Wednesday, 28 April 2010

Captain's Log - Star Date:

Boy oh boy, am I a lucky jack?
The Doc told me yesterday
That I was "bang on track"

Your operation to cut out glands
It went really well, and
We ended up with lots in our hands

In all we removed there was no cancer
So as far we can see
We have killed of the invading chancer

So it time for you to go recover
With monthly check ups
To give us all some cover

Well can you please take my feeding tube?
I suppose I can arrange that, yes
And out it popped with the aid of some lube

So while that leaves yet another hole
It seems, for the moment
That I am once again whole

Tho' don't feel like trumpets or big celebration
As my thoughts turn to those
Who are still on the treatment rotation.

Sunday, 25 April 2010

Rubber ear

One funny side effect of having some cut a large flap in your neck is that the nerve ends round about it don't work so well in the weeks (and, possibly, months) after.

So, combined with the odd situation where, post-radiotherapy, I get stubble in a little diamond shaped area around my chin, which is surrounded by an almost completely baby smooth area, I've now got feeling down one side of my face and neck, but not down a fair bit of the other.

This explains why it wasn't sore get unzipped, but the funniest bit is my right ear, where I can feel the front little but of cartilage, but then anything beyond that feels sort of like that pins'n'needles feel you get if you sit reading you book in the toilet too long (boys) or sit with one leg folded under you for too long (girls).

To my hand its like a rubber ear and to my ear its like I've only a very faint feeling, which is mighty odd when you try and put an earphone in. It must be like trying to put one in someone else's ear; you need to use both hands to direct the plug into the wee hole rather than just being able to guide it in with one hand.

Still, mustn't grumble, could have an unwelcome lump instead.

Next stage is back to the 'joint consultation' this coming Tuesday, where I should hear from the full range of medical disciplines and find out what they found in the flesh, lump, muscle and vein that got the chop.

Papering over the cracks

Well, two weeks of zipneck came to an end on Friday when the Practise Nurse at the GP Surgery popped my staples out. (Image courtesy of Keir Klics)

She counted them first (24, and nowhere near her record of 50). I asked if they hook under like normal paper attaching staples - "oh, yes - just the same, so I have a special tool to get them out". To be honest it was painless - there's a good reason for that - and her tool looked like a wee pair of scissors that kind of slip under then open to pull the little blighters apart, before lifting and separating.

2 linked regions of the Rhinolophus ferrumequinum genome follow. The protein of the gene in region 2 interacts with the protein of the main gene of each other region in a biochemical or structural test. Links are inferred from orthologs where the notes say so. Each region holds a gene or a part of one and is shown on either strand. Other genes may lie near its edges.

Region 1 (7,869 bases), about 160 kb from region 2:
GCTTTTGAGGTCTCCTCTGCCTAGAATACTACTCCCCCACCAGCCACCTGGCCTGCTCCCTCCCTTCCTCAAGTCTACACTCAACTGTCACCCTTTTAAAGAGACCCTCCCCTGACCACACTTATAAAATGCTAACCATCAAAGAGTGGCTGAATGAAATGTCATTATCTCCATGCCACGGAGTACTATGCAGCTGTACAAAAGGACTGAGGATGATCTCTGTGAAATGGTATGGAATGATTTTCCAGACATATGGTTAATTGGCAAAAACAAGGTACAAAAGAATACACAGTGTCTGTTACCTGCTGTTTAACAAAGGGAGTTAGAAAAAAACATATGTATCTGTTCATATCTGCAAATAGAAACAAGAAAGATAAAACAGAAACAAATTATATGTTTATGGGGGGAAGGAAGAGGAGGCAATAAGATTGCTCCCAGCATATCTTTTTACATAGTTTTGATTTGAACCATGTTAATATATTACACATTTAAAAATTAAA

Only wee issue, which I'm sorry to say that you can't see from the photo, is that "your wound hasn't bonded very well at the front". Remarkably, most of it seemed to fold neatly inwards and leave an attractive line down my neck, except the bit at the front - which must have been where I was oozing from immediately after the op -"where there is a small gap, and I think it needs held with these paper stitches."

So, I've got some paper over the gap for a few days and I've to lay off the exercises in case my head falls off.

Friday, 16 April 2010

Home Stationery

After revealing my drainage issues on Tuesday & Wednesday, offers flooded in from people with good plumbing contacts. Though thankfully my other downpipe dried up overnight Wednesday and I was unplumbed on Thursday.

More of the same from the fairly feisty Staff Nurse "just you take a deep breath and I'll....jeez is this one even longer...". Still, drains out, cannula out of hand and then able to have shower without bits of kit to bother about. Luxury. Well, relative luxury of an echoey wet-room shared with the 6-man and just the odd streak of the red stuff to mop up.

So home Thursday PM and having pulled the final dressings off today, here's a cleaned up photo showing my stationery supplies since I know that some of you enjoyed the first one so much!

ps Next week should see the start of a new spot the drain hole competition, open to the eagle eyed who can win a gift wrapped length of plastic tubing and a short course in staple removing.

Thursday, 15 April 2010

Numbness and Nerves

After my oozy night, early move and plumbing operation, I was just dozing off when I was aware of the magic curtain closing as three new nurses who announced that they were from the brilliantly entitled 'pain team'.

Was this the masochists nasty nurse dream?
Or were they simply from a mis-named team?
The latter I'm afraid my fetish fad friends
They simply wanted to supply drugs for pain avoidance ends
I'm not sure yet what happened to the tramadol promised
When I answered "I'm too numb to tell to be completely honest"
Soon off they all went with cheery wave
As the physiotherapist appeared my shoulder to save
Could I try to do this, and could I maybe do that
Exercises in a smock - must have looked a prat
Good news though too, about my movement in fact
The surgeon had left my shoulder nerve completely intact
So exercises 3 times a day for months to follow
To make sure I can cope after a muscle was hollowed.


So Tuesday came and Tuesday went
Those Nurses are really heaven sent
They mopped my ooze through day and night
Not moan to be heard about their messy plight

I lost count of the time my neck was re-covered
Then on Wednesday morning a dry drain was discovered
Not sure if this is what prompted the change
But soon it was time for a ward that was strange

Quite soon a Doctor was doing the round
And confirmed the 'drain 2' judgement was sound
I'd a sudden lift, then dawning sensation
How would it feel on drain extrication?

But not worry, its just an everyday chore